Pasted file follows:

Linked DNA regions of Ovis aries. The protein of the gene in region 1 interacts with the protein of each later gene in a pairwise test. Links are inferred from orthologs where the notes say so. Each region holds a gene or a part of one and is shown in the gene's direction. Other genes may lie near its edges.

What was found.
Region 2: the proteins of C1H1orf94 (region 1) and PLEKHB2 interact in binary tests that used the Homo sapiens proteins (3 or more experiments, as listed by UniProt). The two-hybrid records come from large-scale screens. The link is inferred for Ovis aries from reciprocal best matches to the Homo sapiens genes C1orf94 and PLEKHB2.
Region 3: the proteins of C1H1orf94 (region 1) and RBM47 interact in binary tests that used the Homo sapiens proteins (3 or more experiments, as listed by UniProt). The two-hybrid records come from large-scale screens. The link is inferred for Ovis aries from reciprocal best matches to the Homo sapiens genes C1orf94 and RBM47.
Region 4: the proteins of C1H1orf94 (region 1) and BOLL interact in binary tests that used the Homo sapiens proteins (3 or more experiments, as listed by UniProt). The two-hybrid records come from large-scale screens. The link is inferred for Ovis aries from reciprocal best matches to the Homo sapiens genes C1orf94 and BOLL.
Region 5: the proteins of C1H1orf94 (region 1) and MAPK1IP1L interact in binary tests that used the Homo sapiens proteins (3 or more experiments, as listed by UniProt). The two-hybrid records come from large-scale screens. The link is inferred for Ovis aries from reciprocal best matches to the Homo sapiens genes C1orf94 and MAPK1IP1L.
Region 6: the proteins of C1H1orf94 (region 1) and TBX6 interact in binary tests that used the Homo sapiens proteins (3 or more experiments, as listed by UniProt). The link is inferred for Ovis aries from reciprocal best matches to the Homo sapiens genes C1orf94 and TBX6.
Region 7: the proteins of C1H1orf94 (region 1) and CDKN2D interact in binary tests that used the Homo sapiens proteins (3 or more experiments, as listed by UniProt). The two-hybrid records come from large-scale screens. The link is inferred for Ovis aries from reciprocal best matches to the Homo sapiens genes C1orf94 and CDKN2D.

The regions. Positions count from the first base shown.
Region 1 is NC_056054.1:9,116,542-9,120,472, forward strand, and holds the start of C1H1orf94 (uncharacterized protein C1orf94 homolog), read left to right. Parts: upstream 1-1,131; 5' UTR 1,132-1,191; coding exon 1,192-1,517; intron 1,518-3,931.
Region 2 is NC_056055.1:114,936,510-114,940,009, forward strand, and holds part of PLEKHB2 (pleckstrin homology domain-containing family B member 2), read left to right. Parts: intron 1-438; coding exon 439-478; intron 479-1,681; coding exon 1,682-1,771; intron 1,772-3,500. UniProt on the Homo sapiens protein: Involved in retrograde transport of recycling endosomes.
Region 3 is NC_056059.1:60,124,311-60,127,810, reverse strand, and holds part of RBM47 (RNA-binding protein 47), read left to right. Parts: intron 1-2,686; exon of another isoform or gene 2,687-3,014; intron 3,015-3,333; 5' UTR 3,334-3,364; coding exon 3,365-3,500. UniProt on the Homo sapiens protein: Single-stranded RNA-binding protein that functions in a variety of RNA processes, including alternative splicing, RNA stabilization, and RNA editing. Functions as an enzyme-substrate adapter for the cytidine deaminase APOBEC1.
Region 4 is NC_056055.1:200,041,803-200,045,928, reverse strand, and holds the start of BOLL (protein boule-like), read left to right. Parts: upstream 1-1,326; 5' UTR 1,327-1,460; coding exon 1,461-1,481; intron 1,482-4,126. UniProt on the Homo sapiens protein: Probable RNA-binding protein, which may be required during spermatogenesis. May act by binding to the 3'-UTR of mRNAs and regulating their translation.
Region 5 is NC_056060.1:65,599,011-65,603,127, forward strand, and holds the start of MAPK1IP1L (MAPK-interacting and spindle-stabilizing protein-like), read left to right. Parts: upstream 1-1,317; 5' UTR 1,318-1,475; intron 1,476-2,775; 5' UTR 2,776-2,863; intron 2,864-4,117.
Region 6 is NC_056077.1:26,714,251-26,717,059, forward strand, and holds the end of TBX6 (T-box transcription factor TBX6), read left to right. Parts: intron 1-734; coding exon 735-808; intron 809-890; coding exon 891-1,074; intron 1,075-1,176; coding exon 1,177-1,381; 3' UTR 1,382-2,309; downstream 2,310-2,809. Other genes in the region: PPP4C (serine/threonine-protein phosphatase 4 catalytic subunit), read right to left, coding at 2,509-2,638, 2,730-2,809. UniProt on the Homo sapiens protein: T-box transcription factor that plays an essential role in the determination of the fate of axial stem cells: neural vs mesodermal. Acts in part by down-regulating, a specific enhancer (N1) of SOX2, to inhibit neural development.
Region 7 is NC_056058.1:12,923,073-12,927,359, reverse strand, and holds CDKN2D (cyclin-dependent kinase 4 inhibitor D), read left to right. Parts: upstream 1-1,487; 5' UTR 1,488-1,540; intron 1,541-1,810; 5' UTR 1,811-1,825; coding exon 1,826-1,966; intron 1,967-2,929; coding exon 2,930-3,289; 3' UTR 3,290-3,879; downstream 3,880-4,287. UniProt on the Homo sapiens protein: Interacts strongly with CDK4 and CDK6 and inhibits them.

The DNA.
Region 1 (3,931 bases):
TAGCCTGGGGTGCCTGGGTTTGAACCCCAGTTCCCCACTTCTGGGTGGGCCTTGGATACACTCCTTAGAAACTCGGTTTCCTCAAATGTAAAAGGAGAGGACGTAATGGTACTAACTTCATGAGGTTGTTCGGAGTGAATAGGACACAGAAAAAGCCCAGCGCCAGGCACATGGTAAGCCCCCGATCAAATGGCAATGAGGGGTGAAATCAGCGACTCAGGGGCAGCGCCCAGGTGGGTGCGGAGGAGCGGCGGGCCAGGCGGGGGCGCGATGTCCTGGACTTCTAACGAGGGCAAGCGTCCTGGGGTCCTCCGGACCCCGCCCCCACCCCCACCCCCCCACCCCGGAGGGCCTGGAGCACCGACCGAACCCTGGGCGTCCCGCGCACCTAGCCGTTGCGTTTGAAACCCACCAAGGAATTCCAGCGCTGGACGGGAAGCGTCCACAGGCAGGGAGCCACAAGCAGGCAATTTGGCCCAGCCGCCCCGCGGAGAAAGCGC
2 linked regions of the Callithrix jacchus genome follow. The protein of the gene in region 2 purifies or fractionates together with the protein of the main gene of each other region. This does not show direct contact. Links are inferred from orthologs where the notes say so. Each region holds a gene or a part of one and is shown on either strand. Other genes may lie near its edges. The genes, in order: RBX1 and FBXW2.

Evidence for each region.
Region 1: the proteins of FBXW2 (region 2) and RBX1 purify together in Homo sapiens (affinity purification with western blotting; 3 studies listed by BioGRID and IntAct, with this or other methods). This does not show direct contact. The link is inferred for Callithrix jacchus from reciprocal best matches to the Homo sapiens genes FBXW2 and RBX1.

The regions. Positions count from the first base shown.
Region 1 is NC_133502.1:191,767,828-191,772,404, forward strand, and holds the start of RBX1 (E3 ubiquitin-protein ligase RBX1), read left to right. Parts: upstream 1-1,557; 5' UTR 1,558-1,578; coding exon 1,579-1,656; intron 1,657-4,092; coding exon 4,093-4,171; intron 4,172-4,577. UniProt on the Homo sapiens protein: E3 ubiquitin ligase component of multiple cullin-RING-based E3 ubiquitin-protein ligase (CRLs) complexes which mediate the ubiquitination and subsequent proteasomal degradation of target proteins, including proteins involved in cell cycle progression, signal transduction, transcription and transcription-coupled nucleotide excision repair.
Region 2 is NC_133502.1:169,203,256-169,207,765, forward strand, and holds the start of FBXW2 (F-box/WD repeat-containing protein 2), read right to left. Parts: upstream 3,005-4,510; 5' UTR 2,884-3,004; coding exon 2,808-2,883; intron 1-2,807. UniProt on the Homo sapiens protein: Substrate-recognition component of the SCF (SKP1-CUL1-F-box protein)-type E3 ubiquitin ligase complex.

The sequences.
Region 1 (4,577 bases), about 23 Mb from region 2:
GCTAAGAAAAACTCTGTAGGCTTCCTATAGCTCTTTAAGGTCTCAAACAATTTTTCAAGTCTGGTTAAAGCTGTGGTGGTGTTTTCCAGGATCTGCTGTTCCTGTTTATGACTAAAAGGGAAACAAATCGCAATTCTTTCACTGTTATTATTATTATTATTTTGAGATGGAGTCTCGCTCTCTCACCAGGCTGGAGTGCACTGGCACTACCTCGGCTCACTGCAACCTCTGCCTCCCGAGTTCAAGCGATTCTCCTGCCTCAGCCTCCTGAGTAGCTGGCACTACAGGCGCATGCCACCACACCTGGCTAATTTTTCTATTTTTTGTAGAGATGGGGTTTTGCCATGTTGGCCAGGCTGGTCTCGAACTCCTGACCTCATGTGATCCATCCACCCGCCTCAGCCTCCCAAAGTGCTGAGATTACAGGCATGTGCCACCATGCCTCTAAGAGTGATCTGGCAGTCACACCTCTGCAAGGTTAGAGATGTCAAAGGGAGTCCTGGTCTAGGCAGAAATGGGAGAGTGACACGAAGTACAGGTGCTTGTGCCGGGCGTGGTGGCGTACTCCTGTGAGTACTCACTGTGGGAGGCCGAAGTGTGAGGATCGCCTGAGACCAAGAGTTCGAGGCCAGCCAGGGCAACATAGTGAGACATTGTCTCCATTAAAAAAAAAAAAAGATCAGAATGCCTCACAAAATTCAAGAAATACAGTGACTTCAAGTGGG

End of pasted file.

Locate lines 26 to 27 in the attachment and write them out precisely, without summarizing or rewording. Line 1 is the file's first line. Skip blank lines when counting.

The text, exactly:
The sequences.
Region 1 (4,577 bases), about 23 Mb from region 2: